More significantly, expressions such as “That’s so gay!” help perpetuate a culture of anti-gay/lesbian/ bisexual/transgendered (glbt) violence. According to the department of justice, gay and lesbian people are the most likely group to be targeted for a hate crime. When people who are presumed to be gay or lesbian (and note that this includes heterosexual people, bisexual people, and transgendered people as well as gay and lesbian people) are targeted, they are more likely to be beaten beyond recognition than persons targeted for their racial, ethnic or socioeconomic group. The gay-basher’s weapon of choice is a baseball bat or similar implement. It’s as if the attackers want to beat the humanity out of their victim. When murderers shoot or stab people that they presume to be gay or lesbian, it’s not just once or twice, it’s seven, ten, twelve times, as if the goal is to totally eradicate the person rather than to simply kill him or her. And in case you are in denial about what hate crimes are really about, think about Matthew Shepard, left to die on a fence post in Wyoming, or James Byrd (who, although he wasn’t gay, was killed because he was black) who was dragged to death from a pickup truck in Texas.

Hate violence is not just targeted at adults. The Massachusetts version of the Center for Disease Control?s Youth Risk Behavior Youth survey (the only state to include sexual orientation in the questionnaire) indicates that gay, lesbian, bisexual and transgenedered youth are targeted with a great deal of harassment and violence at school. According to Massachusetts survey results, high school students who self-identified as gay, lesbian or bisexual were seven times more likely than other students to have skipped school because they felt unsafe. Data from different surveys in other states support Massachusetts? findings.

Being on the target end of this harassment is horrible. It?s not uncommon for students who are perceived to be gay or lesbian to be subjected to little and big acts of humiliation, to have “fag” or “dyke” written on their locker, to be “accidentally” pushed as they walk through the hall, to have their property vandalized, etc. One student in a self-defense class I taught, was “not allowed” to go into the bathroom at school if anyone else was in there. Another student was sexually assaulted because her perpetrator thought she was a lesbian. Given the hell that children perceived to be gay or lesbian go through, it’s no wonder so many glbt or glbt questioning youth kill themselves. It also makes sense that authorities uncovered information indicating that the boy who shot 5 of his teachers and classmates in a school near San Diego had been subjected to anti-gay harassment. To me, the surprise is that such rampages don’t happen more often.

So when you hear the kids on the playground saying, “That’s so gay!” and do nothing about it, you are inadvertently supporting homophobia as well as misogyny and therefore bear some of the blame for the violence that happens as a result.

Gay Is OK
By Eric Hunter, letters@citybeat.com
Source: http://www.citybeat.com/2001-08-02/gayles.shtml
Citybeat, Volume 7, issue 37; Aug. 2-Aug. 8, 2001

Fag. That’s so gay. Homo. Hearing words like these quickly takes me back to my grade school and high school days, when being called “gay” or a “homo” was my worst nightmare. Now when I think about it, sometimes I imagine that my tormentors didn’t see using the word “gay” or “homo” as anything different from calling me “stupid” or a “loser.” But regardless of which way they meant it, I knew it wasn’t a compliment.

As gay and lesbian issues come to the foreground of mainstream America, awareness of gay and lesbian slurs is growing. But I am not sure tolerance for them is decreasing.

Avid MTV fans have, I hope, seen the public service announcements featuring Judy Shepard, mother of the slain Matthew Shepard. Each segment begins with jump cuts of angry teens walking down a hallway saying, “Fag” and “Homo.” Judy Shepard then appears on the screen to ask us to speak up the next time we hear this type of discrimination. She finishes by tearfully warning us that we might not have a second chance.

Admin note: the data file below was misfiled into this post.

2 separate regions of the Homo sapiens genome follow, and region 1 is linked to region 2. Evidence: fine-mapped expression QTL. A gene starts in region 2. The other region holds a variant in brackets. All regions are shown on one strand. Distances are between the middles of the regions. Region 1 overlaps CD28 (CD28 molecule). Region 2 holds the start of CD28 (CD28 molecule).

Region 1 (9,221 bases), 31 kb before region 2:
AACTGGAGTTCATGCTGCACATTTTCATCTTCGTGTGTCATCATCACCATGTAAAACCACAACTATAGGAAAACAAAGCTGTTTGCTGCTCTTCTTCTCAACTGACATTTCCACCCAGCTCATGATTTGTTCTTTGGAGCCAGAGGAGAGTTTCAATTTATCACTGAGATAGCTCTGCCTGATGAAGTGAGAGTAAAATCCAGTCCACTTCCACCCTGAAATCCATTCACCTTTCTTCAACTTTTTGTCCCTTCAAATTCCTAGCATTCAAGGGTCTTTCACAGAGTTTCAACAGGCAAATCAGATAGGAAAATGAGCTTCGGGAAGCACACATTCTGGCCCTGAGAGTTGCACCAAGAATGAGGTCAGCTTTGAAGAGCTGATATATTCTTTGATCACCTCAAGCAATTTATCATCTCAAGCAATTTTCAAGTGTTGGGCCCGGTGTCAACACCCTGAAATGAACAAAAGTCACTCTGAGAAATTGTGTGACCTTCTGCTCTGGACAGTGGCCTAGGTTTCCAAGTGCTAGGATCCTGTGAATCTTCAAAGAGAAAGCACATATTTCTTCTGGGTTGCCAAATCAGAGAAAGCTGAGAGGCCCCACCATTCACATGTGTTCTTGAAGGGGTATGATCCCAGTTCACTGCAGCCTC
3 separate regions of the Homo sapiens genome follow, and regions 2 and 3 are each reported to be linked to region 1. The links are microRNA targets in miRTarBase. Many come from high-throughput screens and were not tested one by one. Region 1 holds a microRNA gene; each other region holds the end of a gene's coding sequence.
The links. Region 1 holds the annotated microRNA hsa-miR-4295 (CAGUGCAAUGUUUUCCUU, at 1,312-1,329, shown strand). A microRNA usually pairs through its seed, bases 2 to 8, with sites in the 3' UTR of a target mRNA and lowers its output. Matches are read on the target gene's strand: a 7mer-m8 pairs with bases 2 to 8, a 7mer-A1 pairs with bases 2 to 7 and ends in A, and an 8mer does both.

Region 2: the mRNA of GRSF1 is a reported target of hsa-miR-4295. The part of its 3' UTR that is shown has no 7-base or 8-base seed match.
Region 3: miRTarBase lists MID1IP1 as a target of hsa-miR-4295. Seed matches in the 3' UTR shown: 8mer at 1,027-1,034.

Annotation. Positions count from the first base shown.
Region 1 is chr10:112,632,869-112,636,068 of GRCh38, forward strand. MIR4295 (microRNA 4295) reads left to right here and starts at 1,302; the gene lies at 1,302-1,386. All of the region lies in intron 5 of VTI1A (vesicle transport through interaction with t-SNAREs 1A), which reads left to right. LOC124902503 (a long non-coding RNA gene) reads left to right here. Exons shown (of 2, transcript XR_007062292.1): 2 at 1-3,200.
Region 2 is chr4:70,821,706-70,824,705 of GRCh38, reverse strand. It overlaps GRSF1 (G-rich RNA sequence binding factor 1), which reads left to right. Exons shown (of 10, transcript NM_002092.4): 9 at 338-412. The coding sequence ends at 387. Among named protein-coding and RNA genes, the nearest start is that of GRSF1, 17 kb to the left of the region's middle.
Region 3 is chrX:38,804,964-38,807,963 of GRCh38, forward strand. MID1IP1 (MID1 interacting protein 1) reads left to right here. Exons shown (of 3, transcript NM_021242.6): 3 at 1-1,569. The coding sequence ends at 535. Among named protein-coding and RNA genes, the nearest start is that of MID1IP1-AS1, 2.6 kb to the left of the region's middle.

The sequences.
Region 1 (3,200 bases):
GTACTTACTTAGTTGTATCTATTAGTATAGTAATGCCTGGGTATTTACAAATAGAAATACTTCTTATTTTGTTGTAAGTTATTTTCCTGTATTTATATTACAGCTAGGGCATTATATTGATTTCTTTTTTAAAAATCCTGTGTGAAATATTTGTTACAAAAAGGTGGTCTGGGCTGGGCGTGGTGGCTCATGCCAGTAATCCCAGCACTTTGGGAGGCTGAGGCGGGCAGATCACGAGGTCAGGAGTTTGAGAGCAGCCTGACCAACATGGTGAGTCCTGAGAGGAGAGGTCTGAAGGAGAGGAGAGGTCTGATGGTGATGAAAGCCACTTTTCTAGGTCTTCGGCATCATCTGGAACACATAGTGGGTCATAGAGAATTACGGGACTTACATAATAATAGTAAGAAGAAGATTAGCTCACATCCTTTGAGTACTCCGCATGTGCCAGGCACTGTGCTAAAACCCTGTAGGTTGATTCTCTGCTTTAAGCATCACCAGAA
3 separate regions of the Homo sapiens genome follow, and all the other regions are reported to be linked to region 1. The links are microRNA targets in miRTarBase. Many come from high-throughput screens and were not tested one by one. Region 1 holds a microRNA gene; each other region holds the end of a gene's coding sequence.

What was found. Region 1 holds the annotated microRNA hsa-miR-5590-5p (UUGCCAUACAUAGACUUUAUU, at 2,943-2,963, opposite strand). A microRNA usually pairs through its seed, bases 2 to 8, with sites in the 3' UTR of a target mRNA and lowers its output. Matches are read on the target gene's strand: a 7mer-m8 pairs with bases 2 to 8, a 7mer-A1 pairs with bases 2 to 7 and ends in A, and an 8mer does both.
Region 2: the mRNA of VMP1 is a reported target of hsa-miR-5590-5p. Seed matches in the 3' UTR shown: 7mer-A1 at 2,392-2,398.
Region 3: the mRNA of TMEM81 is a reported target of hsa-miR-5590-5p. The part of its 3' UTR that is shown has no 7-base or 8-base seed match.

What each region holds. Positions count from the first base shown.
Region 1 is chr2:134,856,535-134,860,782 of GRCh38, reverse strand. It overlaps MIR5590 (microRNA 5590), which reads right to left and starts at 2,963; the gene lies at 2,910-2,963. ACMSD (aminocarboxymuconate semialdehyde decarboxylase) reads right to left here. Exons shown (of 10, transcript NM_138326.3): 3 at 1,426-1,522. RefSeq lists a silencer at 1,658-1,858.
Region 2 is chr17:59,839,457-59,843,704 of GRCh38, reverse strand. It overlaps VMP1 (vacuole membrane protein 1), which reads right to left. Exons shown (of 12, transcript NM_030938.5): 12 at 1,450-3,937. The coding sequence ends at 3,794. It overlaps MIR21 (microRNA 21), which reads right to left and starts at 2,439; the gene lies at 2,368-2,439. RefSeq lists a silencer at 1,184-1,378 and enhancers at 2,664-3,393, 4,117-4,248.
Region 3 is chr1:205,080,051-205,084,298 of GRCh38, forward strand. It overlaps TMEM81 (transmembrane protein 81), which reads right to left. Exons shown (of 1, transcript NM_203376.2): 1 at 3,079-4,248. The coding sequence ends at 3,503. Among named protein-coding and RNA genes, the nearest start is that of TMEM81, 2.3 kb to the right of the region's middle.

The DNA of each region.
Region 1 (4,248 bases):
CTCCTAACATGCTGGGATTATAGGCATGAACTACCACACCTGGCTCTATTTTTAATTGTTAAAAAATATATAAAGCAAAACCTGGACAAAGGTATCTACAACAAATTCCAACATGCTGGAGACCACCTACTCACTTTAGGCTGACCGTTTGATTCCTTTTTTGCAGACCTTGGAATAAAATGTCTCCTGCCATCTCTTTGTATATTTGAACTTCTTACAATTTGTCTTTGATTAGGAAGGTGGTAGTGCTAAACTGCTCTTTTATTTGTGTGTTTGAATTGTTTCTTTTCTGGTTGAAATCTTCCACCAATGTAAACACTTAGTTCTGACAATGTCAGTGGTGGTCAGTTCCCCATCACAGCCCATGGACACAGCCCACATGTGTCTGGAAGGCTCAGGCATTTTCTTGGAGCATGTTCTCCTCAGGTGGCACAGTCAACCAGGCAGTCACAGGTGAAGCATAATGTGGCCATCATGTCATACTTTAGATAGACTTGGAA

Strangely enough, the misuse of the word “gay” has been an issue in my house for a few years now. For some reason, my best friend and I found it humorous to refer to things as “gay.” Watching television, we commented on an actor or actress whom we didn’t like as “gay.” After seeing a movie we didn’t particularly enjoy, we looked at each other and exclaimed, “That was so gay.”

The sophomoric humor went on and on, much to the annoyance of my partner. Whenever he hears us call something “gay,” he asks us to stop. But for some childish reason we didn’t. Then this month, while pursuing the latest issue of Out, I read an essay by author Eric Marcus on this very same topic.

It turns out that despite growing up around Marcus and his partner, Marcus’ young nephew Ryan had picked up gay and lesbian slurs from his classmates at school. Most important, he didn’t make the connection between his gay uncle and the idea of the gay people he was discriminating against when he used certain words.

The story went something like this: Because of a discussion with Marcus related to a new book he is working on, Ryan’s parents asked him if he knew that his uncle Barney, Marcus’ partner, is gay. Ryan said he didn’t know. That night Ryan asked his father, “Is Uncle Barney gay?” His father, who was surprised by the question because Ryan has known Marcus and his partner since he was a toddler, answered yes. Next Ryan asked, “Well, if Uncle Barney is gay, what does that mean about Uncle Eric?” Ryan’s father answered, “Well, he’s gay, too.” Ryan answered, “How can they be gay? I thought ‘gay’ was something nasty.”

Sometimes, when I try to make an excuse for my childish practices, I tell my partner that I am trying to take back the power of these words, “gay, homo and fag” in the same way activists tried to reappropriate the word “queer” with the establishment of groups such as Queer Nation. Of course, the point that I don’t mention is that while I say I am trying to take back these words, I am not using them in any kind of powerful, affirming or positive manner.

If, as an out gay man, I have such a cavalier attitude about putting myself and my gay and lesbian brothers and sisters down, how can I expect anything different from other people? If I am truly honest about where this behavior comes from, I would have to say it is because I think I have never been the victim of discrimination because of my sexual orientation — at least as far as I know.

Of course, that doesn’t give me the right to abuse that luxury. Nor should I allow myself to live blindly disregarding the fact that we gays and lesbians can still lose homes, jobs and in many cases our lives — all because of whom we love.

Happily, for both me and my partner, I am ridding myself of this embarrassing habit. More and more I am speaking up when I hear someone misusing the words “gay,” “homo” or “fag.” I find that these types of situations are a good opportunity to talk to people in an honest way about my life and what it means to be gay — and make it clear that gay is OK.